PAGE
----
The native range of Oregon White Oak or Garry Oak (Quercus garryana) stretches from Vancouver Island BC to the hills of Southern California. Climate, altitude, soil, and water availability cause this species to vary in size. The Garry Oaks of California most often have characteristics that are scrubby or shrub-like, while the same species in the Willamette valley and up through Washington are typically widespread trees, sometimes over a hundred feet tall.
The national champion Oregon White Oak seems to prove the phrase "geography determines biology". This tree is located in an isolated oak meadow surrounded by a mixed conifer forest dominated by Douglas-firs, Grand Firs, Madrones and Ponderosa and Sugar Pines. Upon closer inspection, the steep grade of the land and direct southern exposure of the ridge, combined with loose rocky soil, provided a hot and dry enough micro-climate suitable for slower growing Oaks. We also suspect the grove has serpentine soil, a soil type inhospitable to many plants that is found in volcanically formed areas such as Southern Oregon. It is relatively rare and usually found in small patches. Right on the edge of this grove, in an area mostly populated by younger Douglas-firs stands the national champion tree.
The champion Oak was nominated in 1972. The property belonged to a timber company and shortly afterward changed ownership to a different timber company. Records of the tree were lost or forgotten. Very few people had visited the giant Oak, and no trail or sign on the road indicated its presence. When we contacted the timber company, they were surprised to hear they had a champion tree on their land. They had just surveyed this area for commercial timber, and promptly halted any cutting around the grove to avoid disturbing the champion Oak.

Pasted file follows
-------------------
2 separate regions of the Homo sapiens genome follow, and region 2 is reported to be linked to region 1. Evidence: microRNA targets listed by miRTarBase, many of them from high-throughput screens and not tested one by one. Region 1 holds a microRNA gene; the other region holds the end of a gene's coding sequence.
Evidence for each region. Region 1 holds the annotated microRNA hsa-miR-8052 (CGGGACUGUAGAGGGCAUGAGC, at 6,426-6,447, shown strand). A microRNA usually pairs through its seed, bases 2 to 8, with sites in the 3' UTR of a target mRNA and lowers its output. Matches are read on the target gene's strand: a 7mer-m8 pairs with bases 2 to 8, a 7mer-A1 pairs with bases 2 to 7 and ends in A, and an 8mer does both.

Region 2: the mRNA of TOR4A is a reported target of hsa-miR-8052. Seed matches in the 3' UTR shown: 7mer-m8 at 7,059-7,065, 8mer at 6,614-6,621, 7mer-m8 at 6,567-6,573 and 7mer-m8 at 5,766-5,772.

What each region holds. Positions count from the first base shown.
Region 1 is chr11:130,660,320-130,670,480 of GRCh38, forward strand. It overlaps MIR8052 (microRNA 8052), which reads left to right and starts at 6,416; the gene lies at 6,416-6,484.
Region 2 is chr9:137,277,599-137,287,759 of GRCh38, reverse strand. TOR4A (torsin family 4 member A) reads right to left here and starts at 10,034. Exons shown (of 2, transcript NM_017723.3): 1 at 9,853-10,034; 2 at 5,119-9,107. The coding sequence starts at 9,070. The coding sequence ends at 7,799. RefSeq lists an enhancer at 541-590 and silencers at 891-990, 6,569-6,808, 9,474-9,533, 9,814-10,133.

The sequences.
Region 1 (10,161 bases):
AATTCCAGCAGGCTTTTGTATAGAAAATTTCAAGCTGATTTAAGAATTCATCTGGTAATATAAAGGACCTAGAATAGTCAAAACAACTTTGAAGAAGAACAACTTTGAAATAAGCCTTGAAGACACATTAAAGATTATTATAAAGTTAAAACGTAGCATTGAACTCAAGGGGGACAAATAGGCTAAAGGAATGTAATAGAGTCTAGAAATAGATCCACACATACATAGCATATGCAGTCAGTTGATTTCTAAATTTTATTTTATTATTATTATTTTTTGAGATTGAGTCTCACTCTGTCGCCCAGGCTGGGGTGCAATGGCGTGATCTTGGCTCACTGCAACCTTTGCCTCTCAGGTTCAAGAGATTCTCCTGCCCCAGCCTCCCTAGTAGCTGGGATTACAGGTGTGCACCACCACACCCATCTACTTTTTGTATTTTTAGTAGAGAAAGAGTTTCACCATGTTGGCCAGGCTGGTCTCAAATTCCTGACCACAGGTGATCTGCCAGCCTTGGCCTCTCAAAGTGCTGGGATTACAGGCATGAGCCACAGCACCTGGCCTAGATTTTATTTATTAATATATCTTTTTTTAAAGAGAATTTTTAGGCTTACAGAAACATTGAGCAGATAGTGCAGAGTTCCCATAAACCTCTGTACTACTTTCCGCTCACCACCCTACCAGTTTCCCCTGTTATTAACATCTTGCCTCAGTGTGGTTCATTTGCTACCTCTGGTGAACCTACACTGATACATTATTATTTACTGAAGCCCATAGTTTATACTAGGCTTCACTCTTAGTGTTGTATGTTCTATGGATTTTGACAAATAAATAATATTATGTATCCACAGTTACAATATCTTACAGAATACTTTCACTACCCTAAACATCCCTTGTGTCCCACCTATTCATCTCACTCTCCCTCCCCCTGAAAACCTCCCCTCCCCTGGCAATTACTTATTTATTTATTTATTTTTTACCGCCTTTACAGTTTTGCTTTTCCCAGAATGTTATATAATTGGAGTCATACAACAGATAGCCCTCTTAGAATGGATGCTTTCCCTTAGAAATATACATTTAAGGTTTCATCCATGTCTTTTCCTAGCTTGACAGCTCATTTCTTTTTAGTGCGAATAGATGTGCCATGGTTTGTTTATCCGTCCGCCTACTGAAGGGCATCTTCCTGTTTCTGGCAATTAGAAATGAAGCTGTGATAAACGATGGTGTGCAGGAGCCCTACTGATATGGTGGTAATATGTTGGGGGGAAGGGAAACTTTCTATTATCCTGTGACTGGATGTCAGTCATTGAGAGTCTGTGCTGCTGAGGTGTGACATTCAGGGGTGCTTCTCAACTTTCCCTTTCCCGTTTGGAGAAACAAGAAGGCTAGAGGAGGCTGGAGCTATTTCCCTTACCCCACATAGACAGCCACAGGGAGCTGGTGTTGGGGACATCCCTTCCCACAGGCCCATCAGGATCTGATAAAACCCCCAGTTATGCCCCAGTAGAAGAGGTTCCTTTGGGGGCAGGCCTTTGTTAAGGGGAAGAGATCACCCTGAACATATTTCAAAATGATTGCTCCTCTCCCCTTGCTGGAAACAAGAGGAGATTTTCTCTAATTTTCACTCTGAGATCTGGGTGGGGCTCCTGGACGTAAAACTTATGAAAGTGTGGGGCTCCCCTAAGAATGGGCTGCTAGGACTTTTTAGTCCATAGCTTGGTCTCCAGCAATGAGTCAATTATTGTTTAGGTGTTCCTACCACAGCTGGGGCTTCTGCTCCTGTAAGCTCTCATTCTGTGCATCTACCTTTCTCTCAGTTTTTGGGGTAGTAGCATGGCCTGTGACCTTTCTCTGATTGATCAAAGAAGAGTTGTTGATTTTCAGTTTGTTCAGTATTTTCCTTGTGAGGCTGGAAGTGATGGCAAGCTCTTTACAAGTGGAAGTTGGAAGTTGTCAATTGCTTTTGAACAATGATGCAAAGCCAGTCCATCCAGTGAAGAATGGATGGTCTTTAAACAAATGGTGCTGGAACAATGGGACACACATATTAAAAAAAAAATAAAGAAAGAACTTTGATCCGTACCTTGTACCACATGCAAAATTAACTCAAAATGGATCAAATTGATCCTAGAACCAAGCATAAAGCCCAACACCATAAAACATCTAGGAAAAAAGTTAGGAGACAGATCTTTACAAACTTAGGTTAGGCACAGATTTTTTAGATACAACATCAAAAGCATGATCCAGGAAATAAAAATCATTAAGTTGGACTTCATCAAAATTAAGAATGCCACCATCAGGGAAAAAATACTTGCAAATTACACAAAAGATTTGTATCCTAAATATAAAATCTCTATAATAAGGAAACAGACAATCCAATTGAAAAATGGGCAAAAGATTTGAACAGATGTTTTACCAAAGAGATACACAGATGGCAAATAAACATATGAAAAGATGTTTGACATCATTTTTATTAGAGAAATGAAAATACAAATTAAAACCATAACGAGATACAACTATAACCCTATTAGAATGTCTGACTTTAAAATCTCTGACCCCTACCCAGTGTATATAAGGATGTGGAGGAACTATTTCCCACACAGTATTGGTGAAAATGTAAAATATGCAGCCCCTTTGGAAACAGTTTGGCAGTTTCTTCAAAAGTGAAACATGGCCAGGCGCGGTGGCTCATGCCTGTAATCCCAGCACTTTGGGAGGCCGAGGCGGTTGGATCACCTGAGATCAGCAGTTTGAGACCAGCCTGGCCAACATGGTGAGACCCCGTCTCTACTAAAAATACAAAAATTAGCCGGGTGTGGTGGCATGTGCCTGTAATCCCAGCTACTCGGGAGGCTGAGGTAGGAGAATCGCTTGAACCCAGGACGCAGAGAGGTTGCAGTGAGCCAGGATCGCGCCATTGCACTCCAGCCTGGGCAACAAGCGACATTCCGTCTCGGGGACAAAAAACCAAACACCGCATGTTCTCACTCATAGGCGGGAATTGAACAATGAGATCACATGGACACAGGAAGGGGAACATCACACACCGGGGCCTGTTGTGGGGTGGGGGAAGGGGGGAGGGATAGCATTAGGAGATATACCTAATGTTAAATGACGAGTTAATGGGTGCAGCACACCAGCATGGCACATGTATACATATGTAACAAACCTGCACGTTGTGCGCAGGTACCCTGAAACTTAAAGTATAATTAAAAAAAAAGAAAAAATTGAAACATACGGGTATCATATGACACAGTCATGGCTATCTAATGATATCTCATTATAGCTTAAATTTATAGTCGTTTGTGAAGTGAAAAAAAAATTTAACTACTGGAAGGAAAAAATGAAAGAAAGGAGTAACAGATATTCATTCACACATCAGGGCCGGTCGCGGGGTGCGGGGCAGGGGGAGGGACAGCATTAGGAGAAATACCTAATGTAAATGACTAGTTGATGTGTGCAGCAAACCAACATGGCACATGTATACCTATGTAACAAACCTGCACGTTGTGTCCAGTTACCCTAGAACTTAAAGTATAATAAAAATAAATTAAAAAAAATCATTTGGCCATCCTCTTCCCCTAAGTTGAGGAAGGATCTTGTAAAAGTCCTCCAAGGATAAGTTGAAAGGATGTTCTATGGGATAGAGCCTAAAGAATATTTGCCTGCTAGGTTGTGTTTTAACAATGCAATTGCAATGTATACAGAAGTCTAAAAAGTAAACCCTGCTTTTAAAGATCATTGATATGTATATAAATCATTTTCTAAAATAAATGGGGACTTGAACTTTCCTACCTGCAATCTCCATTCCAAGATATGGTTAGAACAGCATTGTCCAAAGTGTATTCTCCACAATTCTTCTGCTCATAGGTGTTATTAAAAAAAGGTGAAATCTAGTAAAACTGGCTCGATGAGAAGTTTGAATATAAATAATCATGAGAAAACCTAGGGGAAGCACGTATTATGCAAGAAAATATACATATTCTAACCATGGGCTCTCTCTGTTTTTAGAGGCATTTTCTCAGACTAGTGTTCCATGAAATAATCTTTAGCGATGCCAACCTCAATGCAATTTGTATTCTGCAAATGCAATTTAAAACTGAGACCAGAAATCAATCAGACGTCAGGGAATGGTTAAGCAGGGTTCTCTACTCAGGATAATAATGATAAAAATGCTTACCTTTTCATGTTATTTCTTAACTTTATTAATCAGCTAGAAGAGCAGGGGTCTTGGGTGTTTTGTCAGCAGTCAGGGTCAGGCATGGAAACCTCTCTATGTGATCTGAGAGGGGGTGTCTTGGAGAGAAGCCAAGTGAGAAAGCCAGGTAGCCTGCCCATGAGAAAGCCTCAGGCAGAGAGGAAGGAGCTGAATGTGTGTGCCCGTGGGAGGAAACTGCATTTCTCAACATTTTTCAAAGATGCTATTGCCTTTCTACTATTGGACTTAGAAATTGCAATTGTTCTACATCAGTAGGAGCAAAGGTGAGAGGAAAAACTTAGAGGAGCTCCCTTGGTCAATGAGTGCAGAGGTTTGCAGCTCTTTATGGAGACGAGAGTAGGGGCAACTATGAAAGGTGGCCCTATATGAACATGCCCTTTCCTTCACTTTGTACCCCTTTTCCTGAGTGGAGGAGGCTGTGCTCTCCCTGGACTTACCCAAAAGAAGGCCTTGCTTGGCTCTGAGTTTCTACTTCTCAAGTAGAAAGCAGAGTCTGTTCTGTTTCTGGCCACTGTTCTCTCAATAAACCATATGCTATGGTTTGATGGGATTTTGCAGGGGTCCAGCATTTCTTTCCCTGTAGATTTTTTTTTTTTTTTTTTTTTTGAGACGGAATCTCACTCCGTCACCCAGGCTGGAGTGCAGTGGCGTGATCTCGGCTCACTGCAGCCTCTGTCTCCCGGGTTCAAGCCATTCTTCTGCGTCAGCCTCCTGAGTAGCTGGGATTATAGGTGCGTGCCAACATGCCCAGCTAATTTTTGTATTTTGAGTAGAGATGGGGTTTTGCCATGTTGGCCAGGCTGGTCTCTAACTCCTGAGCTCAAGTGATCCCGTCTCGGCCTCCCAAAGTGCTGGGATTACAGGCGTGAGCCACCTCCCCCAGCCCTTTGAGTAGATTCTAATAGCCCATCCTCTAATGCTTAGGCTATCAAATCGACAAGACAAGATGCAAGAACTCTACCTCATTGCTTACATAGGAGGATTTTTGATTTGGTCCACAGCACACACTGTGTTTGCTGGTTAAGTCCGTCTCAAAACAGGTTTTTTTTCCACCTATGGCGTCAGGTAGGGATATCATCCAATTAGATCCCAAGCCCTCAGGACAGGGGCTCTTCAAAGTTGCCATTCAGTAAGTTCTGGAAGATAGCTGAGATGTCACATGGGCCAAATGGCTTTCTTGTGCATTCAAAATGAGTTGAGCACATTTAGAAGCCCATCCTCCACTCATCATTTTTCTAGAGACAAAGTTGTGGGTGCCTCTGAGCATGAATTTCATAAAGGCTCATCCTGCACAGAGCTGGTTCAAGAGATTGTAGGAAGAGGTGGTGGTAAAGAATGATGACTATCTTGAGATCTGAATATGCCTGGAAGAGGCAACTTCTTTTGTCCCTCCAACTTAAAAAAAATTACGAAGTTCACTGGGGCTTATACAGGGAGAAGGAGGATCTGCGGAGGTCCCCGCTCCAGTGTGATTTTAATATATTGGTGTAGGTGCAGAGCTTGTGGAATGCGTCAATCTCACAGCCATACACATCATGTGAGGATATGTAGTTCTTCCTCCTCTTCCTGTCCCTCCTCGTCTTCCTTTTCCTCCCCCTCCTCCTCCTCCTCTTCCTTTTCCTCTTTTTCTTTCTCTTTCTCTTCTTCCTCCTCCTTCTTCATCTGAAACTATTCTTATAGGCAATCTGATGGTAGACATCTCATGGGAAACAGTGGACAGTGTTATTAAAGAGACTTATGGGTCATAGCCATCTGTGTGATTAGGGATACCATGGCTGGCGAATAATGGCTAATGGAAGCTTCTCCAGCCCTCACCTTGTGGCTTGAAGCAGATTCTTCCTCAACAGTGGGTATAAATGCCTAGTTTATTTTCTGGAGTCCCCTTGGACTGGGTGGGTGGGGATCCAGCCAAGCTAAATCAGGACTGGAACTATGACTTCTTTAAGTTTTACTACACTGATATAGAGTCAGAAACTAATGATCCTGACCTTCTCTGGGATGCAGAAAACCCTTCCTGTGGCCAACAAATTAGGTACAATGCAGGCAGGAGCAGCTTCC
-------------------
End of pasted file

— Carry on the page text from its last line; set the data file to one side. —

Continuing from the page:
Getting to the grove proved to be difficult, and involved navigating many miles of remote, poorly marked forest roads, but finding this tree once in the grove was easy. With its seven and a half foot diameter trunk and huge branches, alive and dead, emerging low on the trunk and arching down to the ground, it was easily recognizable as the king of the grove. As an extremely old tree, its health was in decline, but it is a slow decline that has probably been taking place for a century. As a result, most of the branch tips have died back, giving the tree a short, stout appearance.
After marveling at the remarkable size of the champion we set a line at the highest safe branch attachment to reduce the impact to the tree during our ascent. The line was set within fifteen feet of the tallest point of the tree. Using the line drop measuring method, we measured the Garry Oak to be ninety-two feet tall. We also found that the trunk diameter had only increased by four inches in the last 35 years.
Even with the trees old age and competition with younger, more vigorous conifers, the National Champion Oregon White Oak may still stand and repopulate the grove for many years to come.